As early as 1818 Pall Mall existed as New Street,
Although now a
desolated street at one time it was a busy place with a large number
of public buildings.......The Free Library, the North Staffs.
Technical and Art Museum, the Government School of Art, the
Potteries Mechanics’ Institution, and the Theatre Royal were all situated
in Pall Mall.
looks up Pall Mall towards Albion Street
the Town Hall can be seen on the left of the picture at
the very end of Pall Mall
On the right the first large imposing
building was the Museum and further up the road was the free public
library. Both these buildings were demolished in the early 1970's.
The 'London' streets of Hanley
Directory of 1834 for Staffordshire, Hanley was
described as a large modern town, the largest in the
Potteries and second in Staffordshire only to Wolverhampton,
its streets were spacious and well-paved, its houses were
neat and some of them were, like the public edifices,
elegant. Small wonder then that this capital town of the
whole Fowlea Valley should name a little group of its new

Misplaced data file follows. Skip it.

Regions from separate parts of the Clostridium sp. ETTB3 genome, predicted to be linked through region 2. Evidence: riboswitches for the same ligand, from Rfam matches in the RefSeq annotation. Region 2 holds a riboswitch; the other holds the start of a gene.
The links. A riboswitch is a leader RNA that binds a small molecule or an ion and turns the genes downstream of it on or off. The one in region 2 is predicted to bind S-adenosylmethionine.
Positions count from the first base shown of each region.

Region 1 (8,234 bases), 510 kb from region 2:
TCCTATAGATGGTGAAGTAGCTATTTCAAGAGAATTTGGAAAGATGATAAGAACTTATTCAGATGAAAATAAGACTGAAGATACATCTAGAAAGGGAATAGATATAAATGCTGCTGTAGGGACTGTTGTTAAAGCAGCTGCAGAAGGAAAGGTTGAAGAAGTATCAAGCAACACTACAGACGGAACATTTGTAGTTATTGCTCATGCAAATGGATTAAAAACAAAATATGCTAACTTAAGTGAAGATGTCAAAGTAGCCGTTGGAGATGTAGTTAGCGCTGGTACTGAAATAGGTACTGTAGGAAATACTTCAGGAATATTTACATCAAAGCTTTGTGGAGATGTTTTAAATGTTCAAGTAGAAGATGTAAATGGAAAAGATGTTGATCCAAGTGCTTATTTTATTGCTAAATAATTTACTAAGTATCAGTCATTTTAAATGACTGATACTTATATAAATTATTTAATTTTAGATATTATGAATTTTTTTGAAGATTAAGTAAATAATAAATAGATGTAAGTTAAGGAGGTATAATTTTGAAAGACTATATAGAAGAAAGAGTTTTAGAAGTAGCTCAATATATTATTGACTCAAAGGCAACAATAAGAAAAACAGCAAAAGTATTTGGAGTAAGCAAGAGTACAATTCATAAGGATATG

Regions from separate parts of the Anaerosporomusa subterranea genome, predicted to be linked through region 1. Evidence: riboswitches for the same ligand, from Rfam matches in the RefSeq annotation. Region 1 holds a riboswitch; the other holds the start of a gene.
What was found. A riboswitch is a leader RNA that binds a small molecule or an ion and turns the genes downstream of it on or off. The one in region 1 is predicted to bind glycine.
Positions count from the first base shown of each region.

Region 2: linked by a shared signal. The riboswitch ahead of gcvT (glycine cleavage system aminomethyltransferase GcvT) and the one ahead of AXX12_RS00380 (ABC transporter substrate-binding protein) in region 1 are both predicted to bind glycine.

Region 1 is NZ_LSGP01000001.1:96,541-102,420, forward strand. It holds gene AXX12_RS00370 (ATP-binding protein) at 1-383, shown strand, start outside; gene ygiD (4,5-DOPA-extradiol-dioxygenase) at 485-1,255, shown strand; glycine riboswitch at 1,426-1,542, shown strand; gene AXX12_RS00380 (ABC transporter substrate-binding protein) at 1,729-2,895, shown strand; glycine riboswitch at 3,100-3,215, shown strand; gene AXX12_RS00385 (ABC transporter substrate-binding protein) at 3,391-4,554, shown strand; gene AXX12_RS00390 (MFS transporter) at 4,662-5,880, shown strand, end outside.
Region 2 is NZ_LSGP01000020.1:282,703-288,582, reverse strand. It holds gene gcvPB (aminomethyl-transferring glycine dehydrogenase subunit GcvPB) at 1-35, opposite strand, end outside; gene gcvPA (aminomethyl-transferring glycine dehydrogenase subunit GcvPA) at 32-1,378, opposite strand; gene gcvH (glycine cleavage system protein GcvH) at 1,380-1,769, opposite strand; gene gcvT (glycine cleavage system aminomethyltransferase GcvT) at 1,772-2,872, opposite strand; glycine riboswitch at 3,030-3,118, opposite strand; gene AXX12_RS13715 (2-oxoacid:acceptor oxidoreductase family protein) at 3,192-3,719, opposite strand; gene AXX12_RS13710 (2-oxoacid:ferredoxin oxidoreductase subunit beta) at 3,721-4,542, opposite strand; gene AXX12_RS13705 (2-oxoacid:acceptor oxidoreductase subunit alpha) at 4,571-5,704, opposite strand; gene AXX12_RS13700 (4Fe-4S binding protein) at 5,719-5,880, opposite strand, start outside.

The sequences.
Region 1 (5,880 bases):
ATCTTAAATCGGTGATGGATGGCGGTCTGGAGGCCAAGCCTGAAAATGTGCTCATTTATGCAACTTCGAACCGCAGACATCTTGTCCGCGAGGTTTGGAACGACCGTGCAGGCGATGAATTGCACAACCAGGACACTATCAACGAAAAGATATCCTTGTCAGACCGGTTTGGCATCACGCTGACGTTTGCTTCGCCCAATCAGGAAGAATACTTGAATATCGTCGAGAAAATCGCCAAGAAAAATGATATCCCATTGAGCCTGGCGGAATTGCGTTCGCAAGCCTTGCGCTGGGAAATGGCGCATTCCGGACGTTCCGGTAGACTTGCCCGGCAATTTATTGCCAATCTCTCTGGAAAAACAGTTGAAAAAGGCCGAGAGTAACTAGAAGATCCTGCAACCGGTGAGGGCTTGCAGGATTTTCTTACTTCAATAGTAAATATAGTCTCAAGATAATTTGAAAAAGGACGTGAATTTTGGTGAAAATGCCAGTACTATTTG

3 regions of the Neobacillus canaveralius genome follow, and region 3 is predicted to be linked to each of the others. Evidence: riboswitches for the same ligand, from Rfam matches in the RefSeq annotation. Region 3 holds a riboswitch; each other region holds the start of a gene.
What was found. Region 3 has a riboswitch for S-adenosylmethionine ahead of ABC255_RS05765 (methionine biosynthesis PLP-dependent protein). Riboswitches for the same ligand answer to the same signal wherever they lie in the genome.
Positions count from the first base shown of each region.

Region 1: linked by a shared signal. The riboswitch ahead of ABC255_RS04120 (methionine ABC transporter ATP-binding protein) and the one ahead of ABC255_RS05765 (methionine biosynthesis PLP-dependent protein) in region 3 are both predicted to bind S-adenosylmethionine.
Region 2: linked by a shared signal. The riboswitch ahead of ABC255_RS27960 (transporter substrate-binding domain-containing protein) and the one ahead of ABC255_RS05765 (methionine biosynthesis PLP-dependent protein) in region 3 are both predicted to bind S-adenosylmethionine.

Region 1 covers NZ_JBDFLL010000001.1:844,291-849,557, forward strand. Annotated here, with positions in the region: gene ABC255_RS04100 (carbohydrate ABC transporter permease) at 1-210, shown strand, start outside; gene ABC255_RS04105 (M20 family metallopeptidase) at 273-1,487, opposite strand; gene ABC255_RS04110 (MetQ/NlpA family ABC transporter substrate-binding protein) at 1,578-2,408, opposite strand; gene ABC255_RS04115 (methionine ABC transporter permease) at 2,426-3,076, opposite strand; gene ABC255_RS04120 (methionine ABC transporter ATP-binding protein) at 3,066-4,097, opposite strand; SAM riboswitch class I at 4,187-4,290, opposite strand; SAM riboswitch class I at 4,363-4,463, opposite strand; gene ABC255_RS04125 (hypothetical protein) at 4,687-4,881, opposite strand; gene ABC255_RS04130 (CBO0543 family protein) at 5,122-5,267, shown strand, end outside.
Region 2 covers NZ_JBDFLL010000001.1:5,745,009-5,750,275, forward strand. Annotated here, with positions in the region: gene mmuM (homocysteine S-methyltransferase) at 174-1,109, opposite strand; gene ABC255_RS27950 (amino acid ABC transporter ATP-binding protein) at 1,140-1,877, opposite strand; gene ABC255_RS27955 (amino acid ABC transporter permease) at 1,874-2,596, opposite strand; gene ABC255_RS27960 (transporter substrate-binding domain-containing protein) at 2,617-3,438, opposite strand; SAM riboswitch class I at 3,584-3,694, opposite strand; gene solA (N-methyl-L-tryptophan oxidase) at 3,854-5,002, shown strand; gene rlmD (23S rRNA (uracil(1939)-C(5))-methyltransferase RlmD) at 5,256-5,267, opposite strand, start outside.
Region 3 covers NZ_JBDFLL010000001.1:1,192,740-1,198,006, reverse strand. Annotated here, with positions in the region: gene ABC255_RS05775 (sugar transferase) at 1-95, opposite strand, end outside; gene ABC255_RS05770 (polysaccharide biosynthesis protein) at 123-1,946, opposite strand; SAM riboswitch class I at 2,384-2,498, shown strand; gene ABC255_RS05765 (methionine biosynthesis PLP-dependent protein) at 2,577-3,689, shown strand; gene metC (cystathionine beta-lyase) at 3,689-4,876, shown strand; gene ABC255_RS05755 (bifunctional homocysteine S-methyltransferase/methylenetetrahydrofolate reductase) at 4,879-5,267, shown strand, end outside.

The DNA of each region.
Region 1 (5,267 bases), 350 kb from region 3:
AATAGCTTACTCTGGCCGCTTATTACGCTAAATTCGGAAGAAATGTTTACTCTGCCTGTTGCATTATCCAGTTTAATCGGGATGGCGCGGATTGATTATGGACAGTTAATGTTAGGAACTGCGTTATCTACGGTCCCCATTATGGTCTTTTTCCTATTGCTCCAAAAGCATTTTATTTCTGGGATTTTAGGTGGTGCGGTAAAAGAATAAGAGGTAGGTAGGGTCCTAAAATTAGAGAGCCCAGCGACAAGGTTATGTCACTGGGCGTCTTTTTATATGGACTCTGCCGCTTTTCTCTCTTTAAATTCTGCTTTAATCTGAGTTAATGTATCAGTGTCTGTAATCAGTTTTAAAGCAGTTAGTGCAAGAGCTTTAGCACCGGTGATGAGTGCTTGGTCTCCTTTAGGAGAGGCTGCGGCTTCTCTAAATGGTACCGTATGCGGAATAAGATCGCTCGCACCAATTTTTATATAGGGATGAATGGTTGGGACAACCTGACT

streets after those of London. So we have Cheapside,
Piccadilly, and Pall Mall, in a naive apeing of a
foppish. distant area by people who have rarely understood
just how proud they ought to be of themselves."
of the Potteries" Bill Morland
& Piccadilly lay in Shelton.....
The dividing line between Shelton & Hanley:
was the dividing line between the townships of Hanley & Shelton,
so Pall Mall & Piccadilly lay in Shelton as did large and
important buildings such as the town hall in Albion Street,
Bethesda Methodist chapel and the library & Museum.
the first third of the 19th century the ground plan of the
present town-centre, including the area round Piccadilly and
Pall Mall (in Shelton Township), was completed.
Hanley & Shelton in 1842
- click map for larger
Pall Mall and Piccadilly can be
located by the X shaped streets
in the lower section of the map
centre from an 1842 map
The red cross marks the position of Piccadilly and Pall Mall
Blue line is Stafford
Purple line is Bryan Street.
Green Line is Hope Street.
The yellow oval locates the main squares and open areas.
Everything to the
left of Stafford Street was in Shelton and to the right in
From: A History of the County of
Stafford: Volume 8 (1963)